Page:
And those who refused to get vaccinated were treated as second-class citizens. They were no longer allowed to go to a restaurant or a theater. In some countries they were banned from taking public transport. French President Macron believed that their lives should be made into a living hell. Totalitarian leaders are so convinced that their logic is the only correct one—one that will ultimately lead to Paradise—that all basic tenets of humanity get thrown overboard in pursuit of that logic.

Unfortunately, the totalitarian logic, as it has throughout history, failed. The Great Guardian of American public health, Anthony Fauci, now says pretty much the same thing as those critical voices—that the virus is mutating too quickly to develop a vaccine that protects against infection on a long-term basis. Experts refer to this as the progressive nature of science. Apparently science progresses very quickly these days. Almost as fast as Pfizer’s share price during that same year.

Chances are, childrearing expertise is a work in progress, as well. When parents notice that their little New Citizen, through his state upbringing, is not as happy and perfect as protocol had promised, their only consolation will be that by willingly giving their child to the state they have contributed to the advancement of Science.

The problem with this kind of “science” is that it fails to recognize that education and health are both phenomena that deal primarily with individuality—a person’s unique characteristics as a subject. The literature on placebo and nocebo effects should in itself be enough to dispel any doubt: the subjective appreciation of a treatment determines its therapeutic effects. In the same way, the core of a good upbringing focuses on the individuality of the child. The educator must see the child in his singularity—he must love the child for his uniqueness. Without that love, education becomes indoctrination.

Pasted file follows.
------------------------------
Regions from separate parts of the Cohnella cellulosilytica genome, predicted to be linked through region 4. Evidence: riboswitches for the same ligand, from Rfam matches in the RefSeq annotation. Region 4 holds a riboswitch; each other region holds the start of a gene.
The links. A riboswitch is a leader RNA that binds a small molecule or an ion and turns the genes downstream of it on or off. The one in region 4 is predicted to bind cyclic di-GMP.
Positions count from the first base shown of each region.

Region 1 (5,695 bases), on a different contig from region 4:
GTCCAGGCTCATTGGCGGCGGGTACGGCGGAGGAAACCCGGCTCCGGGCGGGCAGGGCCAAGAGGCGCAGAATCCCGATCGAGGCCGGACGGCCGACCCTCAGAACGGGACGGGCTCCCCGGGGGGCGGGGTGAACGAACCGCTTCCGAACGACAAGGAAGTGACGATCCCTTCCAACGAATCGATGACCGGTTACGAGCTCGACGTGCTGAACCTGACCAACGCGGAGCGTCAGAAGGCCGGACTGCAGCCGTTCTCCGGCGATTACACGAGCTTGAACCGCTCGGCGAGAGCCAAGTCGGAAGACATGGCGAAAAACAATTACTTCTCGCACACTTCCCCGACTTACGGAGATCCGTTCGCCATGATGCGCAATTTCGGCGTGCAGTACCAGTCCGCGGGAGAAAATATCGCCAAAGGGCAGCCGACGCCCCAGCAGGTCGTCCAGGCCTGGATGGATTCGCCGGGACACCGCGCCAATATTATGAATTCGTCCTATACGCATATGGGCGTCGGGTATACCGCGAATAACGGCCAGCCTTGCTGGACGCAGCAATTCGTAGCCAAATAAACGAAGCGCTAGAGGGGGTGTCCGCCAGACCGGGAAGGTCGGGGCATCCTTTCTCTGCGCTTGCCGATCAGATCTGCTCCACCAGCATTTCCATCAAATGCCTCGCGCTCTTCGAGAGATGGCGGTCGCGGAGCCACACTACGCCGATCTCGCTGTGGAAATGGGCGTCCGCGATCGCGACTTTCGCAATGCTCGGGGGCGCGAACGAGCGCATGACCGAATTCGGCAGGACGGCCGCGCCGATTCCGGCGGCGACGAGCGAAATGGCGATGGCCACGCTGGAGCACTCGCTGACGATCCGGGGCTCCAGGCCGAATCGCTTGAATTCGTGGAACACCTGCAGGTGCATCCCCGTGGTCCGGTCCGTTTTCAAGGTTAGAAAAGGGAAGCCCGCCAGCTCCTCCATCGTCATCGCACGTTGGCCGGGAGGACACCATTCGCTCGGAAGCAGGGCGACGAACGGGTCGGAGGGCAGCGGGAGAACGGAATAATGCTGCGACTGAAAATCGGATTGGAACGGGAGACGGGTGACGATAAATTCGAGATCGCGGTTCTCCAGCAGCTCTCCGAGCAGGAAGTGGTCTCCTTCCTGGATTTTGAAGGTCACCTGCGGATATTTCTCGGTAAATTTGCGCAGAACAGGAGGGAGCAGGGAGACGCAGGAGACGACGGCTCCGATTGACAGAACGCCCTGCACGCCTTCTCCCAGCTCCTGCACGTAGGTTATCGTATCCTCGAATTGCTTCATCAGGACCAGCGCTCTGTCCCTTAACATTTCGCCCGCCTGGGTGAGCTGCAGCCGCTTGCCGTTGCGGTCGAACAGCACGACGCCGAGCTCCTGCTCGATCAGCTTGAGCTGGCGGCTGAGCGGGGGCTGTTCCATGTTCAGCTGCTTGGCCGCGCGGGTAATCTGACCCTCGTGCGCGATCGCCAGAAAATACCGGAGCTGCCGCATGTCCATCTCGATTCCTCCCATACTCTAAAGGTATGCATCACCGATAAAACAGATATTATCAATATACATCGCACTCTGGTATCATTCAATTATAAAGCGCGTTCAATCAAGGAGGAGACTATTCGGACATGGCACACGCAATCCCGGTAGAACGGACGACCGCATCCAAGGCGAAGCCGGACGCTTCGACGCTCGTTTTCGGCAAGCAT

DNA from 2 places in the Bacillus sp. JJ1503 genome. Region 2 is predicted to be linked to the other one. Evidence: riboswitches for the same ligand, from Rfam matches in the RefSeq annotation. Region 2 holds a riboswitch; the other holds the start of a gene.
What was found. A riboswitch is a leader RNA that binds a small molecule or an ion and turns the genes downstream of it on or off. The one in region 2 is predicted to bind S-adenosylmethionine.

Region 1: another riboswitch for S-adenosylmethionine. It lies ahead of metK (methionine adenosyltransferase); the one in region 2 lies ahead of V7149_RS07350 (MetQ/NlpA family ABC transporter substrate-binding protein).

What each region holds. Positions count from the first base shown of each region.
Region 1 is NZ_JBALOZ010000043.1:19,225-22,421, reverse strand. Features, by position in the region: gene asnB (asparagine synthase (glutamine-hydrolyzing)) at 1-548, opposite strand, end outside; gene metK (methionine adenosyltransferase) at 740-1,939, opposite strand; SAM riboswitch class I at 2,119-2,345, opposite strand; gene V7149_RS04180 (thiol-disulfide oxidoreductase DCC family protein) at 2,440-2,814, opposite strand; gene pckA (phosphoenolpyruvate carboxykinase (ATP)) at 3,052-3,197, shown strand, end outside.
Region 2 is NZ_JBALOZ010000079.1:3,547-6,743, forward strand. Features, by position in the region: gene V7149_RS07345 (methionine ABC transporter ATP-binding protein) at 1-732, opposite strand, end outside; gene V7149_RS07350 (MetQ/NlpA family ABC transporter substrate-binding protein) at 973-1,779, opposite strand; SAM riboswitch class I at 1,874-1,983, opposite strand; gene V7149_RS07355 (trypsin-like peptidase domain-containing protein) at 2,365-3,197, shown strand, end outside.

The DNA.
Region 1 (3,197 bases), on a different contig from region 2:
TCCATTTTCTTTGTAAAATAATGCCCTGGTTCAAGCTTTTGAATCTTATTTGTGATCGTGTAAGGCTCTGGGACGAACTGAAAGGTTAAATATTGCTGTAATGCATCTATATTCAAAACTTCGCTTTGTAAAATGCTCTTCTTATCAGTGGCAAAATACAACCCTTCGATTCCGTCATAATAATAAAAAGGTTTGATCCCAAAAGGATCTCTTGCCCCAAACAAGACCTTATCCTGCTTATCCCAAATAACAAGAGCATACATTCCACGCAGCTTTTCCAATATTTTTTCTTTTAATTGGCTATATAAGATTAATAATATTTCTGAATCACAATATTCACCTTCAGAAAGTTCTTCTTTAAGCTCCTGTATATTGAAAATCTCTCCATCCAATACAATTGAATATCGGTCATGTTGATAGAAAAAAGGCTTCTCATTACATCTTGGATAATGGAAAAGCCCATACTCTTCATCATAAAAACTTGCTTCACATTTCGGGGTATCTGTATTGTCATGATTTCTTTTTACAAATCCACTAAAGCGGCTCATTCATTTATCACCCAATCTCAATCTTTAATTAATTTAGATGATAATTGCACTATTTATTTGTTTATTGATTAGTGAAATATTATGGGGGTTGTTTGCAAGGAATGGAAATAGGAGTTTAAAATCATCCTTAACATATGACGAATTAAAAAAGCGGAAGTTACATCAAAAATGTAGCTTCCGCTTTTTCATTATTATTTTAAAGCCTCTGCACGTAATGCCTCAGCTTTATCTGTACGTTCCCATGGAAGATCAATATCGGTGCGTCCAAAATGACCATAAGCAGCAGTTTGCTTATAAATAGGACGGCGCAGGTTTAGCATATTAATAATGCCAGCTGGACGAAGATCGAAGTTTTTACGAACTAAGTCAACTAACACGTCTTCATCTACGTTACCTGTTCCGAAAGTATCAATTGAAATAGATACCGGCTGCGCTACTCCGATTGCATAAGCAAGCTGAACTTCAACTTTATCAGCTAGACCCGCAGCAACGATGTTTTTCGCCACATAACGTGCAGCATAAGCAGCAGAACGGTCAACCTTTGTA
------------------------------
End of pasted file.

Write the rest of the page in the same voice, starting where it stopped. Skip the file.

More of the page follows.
A protocol-based education inevitably fails. Although the Great Parenting Experts will probably explain their failure in a different way. It will still be the parents’ fault, after all. And the Great State Education should actually start even earlier, preferably in Huxley’s bottling room.

And if your love for your child should give you the courage to call the state to account, you will find that you actually have nowhere to go. Hannah Arendt noted about bureaucracies 50 years ago: “In a fully developed bureaucracy there is nobody left with whom one can argue, to whom one can present grievances, on whom the pressures of power can be exerted. Bureaucracy is the form of government in which everybody is deprived of political freedom, of the power to act; for the rule by Nobody is not no-rule, and where all are equally powerless, we have a tyranny without a tyrant.” (Hannah Arendt, “On Violence”)

Just to say: I would be careful with the idea of an Ideal State Education. If the state has to protect children from their parents, parents have to protect their children from the state.